Managing “Media” Aka Images, Videos, and More

In the Media tab, you can manage the images and other media files that you upload to your WordPress site:

You can switch between different views by toggling the icons. And you can also sort and filter using the drop-downs.

You’re unlikely to use this area of the WordPress admin dashboard very often. But it does come in handy for specific situations, like when you want to delete a certain media file from your site.

You can also add new media files by clicking Add New. But, it’s usually simpler to upload images through the WordPress Editor interface when you’re creating a post or page.

Managing Comments From Your Visitors

In the Comments menu, you can manage comments from your visitors. This tab is especially important because, at least by default, your visitors’ comments won’t show up on the front-end of your site until you manually approve the comments.

You can change this setting in the Settings area (more on that later!), but by default, a user’s first comment always requires manual moderation.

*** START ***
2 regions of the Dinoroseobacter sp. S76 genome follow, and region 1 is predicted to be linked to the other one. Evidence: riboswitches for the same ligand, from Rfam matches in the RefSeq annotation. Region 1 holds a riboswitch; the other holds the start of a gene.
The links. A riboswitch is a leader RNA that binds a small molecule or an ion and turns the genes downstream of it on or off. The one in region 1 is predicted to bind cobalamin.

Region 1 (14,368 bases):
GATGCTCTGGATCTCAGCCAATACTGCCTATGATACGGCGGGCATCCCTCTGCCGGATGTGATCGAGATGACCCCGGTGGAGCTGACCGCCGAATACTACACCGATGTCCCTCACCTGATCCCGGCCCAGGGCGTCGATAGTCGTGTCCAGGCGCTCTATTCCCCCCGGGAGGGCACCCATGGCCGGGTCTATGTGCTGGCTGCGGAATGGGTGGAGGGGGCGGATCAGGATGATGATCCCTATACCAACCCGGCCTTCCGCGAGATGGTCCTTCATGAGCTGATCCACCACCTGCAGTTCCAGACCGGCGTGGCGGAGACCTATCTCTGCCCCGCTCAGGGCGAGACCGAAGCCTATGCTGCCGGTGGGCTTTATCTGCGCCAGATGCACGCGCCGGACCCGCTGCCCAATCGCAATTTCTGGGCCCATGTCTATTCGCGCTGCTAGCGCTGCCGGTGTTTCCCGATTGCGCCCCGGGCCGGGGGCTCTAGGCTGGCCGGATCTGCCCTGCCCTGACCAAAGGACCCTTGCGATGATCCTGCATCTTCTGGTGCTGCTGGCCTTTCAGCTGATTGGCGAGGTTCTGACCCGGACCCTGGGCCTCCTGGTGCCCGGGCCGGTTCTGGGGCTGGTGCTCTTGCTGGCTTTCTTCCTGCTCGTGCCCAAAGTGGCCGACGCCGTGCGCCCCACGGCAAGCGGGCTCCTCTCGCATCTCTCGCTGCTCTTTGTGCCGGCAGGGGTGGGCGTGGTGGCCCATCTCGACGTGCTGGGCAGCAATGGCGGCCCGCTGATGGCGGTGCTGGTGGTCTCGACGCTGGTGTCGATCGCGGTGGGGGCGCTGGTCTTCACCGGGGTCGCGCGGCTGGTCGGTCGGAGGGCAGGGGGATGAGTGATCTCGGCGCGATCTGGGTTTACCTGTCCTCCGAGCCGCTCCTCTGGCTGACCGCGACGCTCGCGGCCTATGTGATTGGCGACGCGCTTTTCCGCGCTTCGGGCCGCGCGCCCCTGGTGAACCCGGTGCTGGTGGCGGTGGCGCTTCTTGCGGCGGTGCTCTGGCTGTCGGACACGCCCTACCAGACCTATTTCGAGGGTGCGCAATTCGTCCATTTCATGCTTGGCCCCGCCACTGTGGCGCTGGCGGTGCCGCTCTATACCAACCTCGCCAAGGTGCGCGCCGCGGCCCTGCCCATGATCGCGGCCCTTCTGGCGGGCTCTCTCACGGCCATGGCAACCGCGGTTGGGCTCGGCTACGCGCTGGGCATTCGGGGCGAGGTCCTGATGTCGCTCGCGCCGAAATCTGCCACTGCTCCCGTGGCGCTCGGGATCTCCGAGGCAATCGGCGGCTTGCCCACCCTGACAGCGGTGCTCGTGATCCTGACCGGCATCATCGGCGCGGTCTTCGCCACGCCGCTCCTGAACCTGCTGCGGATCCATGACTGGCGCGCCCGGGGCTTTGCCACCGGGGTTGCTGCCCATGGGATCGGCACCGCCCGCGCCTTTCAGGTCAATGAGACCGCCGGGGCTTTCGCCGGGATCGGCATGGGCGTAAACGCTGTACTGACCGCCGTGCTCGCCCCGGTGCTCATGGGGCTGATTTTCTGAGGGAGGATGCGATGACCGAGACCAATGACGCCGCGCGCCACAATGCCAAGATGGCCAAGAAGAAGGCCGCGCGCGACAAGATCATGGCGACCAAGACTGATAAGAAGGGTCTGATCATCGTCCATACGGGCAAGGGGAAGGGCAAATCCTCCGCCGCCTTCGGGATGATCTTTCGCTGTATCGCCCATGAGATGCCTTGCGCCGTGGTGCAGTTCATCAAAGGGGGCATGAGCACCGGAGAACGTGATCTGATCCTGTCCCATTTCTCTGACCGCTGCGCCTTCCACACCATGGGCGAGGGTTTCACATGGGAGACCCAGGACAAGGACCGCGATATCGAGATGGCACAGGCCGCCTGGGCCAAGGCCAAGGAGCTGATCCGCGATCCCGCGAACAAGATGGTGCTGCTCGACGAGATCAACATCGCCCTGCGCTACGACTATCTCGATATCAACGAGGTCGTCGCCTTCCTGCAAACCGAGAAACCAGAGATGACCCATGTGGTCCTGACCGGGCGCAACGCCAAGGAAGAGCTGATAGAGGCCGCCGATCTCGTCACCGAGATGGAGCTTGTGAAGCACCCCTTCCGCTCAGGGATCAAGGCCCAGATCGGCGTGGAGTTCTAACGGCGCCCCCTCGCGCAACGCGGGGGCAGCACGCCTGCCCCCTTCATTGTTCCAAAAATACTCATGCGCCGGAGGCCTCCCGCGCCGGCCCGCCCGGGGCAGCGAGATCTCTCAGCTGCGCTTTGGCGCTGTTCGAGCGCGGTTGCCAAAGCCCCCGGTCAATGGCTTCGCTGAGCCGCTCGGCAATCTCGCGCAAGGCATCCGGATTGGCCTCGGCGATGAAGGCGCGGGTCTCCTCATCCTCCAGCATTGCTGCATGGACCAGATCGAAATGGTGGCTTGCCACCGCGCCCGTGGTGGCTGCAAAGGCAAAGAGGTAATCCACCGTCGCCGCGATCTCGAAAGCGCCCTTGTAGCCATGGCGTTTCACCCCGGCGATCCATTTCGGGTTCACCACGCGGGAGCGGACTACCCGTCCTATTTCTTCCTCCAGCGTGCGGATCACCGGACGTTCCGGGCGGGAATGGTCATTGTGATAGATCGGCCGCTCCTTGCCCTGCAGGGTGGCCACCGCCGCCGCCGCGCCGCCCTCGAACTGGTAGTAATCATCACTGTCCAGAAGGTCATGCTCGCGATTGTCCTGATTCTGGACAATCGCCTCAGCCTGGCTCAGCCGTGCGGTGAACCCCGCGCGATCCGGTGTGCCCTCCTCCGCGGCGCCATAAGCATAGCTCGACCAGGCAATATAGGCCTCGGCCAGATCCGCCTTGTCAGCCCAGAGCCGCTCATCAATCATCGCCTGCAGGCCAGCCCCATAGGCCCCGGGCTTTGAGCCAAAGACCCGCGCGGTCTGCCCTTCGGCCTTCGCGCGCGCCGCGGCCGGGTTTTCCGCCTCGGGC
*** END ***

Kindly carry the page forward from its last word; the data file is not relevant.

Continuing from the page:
For each comment, you can hover over it to mark it as:

  • Approved
  • Spam
  • Trash

And you can also quickly edit or reply to a comment from the same menu:

Changing How Your Theme Looks And Functions

Next up is the Appearance area. It’s a meaty section of your WordPress dashboard, so it requires a bit of a deeper look than the previous sections.

The Appearance section of your WordPress admin dashboard helps you change everything from:

  • What WordPress theme your site uses
  • Basic theme styling – colors, layout, etc.
  • Widgets – helpful little “content blocks” that add functionality to your theme, usually in its sidebar and/or footer
  • Menus – the actual navigation menus used on your site

When you first click on the Appearance menu, you’ll be able to choose which theme your site uses, as well as add new themes (if desired):

Using the WordPress Customizer

If you click on the Customize option, you’ll launch something called the WordPress Customizer.